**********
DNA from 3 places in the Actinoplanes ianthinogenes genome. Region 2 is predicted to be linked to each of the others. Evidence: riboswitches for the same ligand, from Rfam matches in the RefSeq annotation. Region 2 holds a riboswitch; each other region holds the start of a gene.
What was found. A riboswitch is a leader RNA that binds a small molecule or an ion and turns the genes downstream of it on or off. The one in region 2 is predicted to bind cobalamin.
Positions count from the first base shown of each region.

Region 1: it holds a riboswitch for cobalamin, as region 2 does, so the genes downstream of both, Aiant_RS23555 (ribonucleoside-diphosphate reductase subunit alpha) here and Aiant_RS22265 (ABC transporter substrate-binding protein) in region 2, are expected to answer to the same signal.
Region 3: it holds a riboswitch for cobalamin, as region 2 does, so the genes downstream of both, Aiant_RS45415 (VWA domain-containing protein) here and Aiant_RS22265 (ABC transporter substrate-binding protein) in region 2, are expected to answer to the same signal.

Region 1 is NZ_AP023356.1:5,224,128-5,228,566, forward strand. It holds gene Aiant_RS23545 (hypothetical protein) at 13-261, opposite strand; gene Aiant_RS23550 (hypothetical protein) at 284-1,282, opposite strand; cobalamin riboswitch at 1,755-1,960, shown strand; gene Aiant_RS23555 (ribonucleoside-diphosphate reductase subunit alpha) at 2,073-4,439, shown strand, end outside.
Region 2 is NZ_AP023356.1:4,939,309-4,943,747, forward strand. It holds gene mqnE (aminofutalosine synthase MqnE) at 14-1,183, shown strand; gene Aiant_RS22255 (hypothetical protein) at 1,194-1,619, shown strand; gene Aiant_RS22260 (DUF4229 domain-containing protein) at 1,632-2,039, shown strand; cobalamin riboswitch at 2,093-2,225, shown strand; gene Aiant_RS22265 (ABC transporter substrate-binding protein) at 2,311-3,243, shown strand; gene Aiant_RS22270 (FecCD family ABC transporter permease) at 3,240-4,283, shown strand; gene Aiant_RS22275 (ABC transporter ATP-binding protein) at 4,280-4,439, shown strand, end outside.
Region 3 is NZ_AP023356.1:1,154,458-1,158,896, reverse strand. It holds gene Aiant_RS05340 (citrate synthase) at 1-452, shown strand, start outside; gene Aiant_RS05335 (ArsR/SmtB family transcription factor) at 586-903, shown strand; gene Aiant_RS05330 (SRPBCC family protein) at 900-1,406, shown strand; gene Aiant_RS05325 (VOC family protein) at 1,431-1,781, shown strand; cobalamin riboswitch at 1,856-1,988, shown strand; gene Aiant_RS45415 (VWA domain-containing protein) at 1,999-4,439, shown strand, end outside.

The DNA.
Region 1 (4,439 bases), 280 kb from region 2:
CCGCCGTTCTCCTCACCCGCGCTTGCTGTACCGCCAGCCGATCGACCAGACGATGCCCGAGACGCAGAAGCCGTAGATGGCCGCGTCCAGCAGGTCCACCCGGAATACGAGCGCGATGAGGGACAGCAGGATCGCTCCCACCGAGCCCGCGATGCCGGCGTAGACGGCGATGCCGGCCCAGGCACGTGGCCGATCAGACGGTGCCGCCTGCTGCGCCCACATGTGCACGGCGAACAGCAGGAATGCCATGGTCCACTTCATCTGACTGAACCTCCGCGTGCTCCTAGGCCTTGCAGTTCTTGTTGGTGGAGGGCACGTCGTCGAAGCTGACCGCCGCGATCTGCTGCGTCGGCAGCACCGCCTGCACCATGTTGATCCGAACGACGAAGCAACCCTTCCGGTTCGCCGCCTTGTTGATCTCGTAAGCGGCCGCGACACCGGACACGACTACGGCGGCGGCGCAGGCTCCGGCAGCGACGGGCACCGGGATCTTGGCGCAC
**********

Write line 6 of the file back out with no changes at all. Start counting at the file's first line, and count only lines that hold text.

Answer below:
Region 1 is NZ_AP023356.1:5,224,128-5,228,566, forward strand. It holds gene Aiant_RS23545 (hypothetical protein) at 13-261, opposite strand; gene Aiant_RS23550 (hypothetical protein) at 284-1,282, opposite strand; cobalamin riboswitch at 1,755-1,960, shown strand; gene Aiant_RS23555 (ribonucleoside-diphosphate reductase subunit alpha) at 2,073-4,439, shown strand, end outside.